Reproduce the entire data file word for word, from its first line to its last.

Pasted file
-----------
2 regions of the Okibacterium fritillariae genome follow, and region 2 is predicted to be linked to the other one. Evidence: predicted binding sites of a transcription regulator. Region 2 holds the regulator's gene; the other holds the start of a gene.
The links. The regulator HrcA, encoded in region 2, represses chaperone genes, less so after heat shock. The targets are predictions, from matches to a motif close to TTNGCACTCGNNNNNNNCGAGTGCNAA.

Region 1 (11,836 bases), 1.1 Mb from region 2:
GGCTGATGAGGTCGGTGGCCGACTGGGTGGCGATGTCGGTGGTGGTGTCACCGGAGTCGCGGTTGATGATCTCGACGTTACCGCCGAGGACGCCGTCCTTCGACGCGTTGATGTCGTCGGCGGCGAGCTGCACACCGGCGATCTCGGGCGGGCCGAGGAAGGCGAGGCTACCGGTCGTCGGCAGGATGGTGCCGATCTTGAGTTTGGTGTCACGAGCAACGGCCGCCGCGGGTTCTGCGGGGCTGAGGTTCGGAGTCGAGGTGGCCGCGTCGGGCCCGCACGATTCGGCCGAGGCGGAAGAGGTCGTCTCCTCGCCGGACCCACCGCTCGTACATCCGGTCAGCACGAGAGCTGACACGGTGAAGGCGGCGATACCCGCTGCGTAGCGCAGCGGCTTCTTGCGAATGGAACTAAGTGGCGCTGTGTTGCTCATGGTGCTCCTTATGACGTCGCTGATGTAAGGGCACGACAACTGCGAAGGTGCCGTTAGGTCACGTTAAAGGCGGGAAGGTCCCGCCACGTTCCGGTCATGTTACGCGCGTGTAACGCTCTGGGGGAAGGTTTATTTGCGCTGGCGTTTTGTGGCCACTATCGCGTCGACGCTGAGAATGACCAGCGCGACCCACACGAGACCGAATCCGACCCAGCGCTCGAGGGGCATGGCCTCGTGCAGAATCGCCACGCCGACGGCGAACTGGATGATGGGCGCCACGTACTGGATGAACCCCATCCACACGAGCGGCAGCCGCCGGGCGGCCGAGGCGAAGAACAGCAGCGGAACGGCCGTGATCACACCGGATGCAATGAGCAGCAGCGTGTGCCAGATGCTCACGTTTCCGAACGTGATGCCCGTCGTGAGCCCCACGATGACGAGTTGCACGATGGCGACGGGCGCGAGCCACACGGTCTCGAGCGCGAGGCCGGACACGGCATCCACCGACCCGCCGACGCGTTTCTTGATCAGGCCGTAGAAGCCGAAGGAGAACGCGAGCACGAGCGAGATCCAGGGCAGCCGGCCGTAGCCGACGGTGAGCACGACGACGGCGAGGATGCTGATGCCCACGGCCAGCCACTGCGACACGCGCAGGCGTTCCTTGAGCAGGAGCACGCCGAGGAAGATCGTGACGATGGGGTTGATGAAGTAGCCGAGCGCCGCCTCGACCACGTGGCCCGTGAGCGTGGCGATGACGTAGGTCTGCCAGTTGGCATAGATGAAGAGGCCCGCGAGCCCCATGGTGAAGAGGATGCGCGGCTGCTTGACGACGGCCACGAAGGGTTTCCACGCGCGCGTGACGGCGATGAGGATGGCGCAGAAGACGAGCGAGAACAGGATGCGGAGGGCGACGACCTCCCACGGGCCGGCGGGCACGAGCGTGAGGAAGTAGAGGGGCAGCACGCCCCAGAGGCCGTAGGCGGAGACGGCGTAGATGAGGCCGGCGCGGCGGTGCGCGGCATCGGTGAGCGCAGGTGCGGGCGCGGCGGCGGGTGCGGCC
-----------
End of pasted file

2 regions of the Okibacterium fritillariae genome follow, and region 2 is predicted to be linked to the other one. Evidence: predicted binding sites of a transcription regulator. Region 2 holds the regulator's gene; the other holds the start of a gene.
The links. The regulator HrcA, encoded in region 2, represses chaperone genes, less so after heat shock. The targets are predictions, from matches to a motif close to TTNGCACTCGNNNNNNNCGAGTGCNAA.

Region 1 (11,836 bases), 1.1 Mb from region 2:
GGCTGATGAGGTCGGTGGCCGACTGGGTGGCGATGTCGGTGGTGGTGTCACCGGAGTCGCGGTTGATGATCTCGACGTTACCGCCGAGGACGCCGTCCTTCGACGCGTTGATGTCGTCGGCGGCGAGCTGCACACCGGCGATCTCGGGCGGGCCGAGGAAGGCGAGGCTACCGGTCGTCGGCAGGATGGTGCCGATCTTGAGTTTGGTGTCACGAGCAACGGCCGCCGCGGGTTCTGCGGGGCTGAGGTTCGGAGTCGAGGTGGCCGCGTCGGGCCCGCACGATTCGGCCGAGGCGGAAGAGGTCGTCTCCTCGCCGGACCCACCGCTCGTACATCCGGTCAGCACGAGAGCTGACACGGTGAAGGCGGCGATACCCGCTGCGTAGCGCAGCGGCTTCTTGCGAATGGAACTAAGTGGCGCTGTGTTGCTCATGGTGCTCCTTATGACGTCGCTGATGTAAGGGCACGACAACTGCGAAGGTGCCGTTAGGTCACGTTAAAGGCGGGAAGGTCCCGCCACGTTCCGGTCATGTTACGCGCGTGTAACGCTCTGGGGGAAGGTTTATTTGCGCTGGCGTTTTGTGGCCACTATCGCGTCGACGCTGAGAATGACCAGCGCGACCCACACGAGACCGAATCCGACCCAGCGCTCGAGGGGCATGGCCTCGTGCAGAATCGCCACGCCGACGGCGAACTGGATGATGGGCGCCACGTACTGGATGAACCCCATCCACACGAGCGGCAGCCGCCGGGCGGCCGAGGCGAAGAACAGCAGCGGAACGGCCGTGATCACACCGGATGCAATGAGCAGCAGCGTGTGCCAGATGCTCACGTTTCCGAACGTGATGCCCGTCGTGAGCCCCACGATGACGAGTTGCACGATGGCGACGGGCGCGAGCCACACGGTCTCGAGCGCGAGGCCGGACACGGCATCCACCGACCCGCCGACGCGTTTCTTGATCAGGCCGTAGAAGCCGAAGGAGAACGCGAGCACGAGCGAGATCCAGGGCAGCCGGCCGTAGCCGACGGTGAGCACGACGACGGCGAGGATGCTGATGCCCACGGCCAGCCACTGCGACACGCGCAGGCGTTCCTTGAGCAGGAGCACGCCGAGGAAGATCGTGACGATGGGGTTGATGAAGTAGCCGAGCGCCGCCTCGACCACGTGGCCCGTGAGCGTGGCGATGACGTAGGTCTGCCAGTTGGCATAGATGAAGAGGCCCGCGAGCCCCATGGTGAAGAGGATGCGCGGCTGCTTGACGACGGCCACGAAGGGTTTCCACGCGCGCGTGACGGCGATGAGGATGGCGCAGAAGACGAGCGAGAACAGGATGCGGAGGGCGACGACCTCCCACGGGCCGGCGGGCACGAGCGTGAGGAAGTAGAGGGGCAGCACGCCCCAGAGGCCGTAGGCGGAGACGGCGTAGATGAGGCCGGCGCGGCGGTGCGCGGCATCGGTGAGCGCAGGTGCGGGCGCGGCGGCGGGTGCGGCC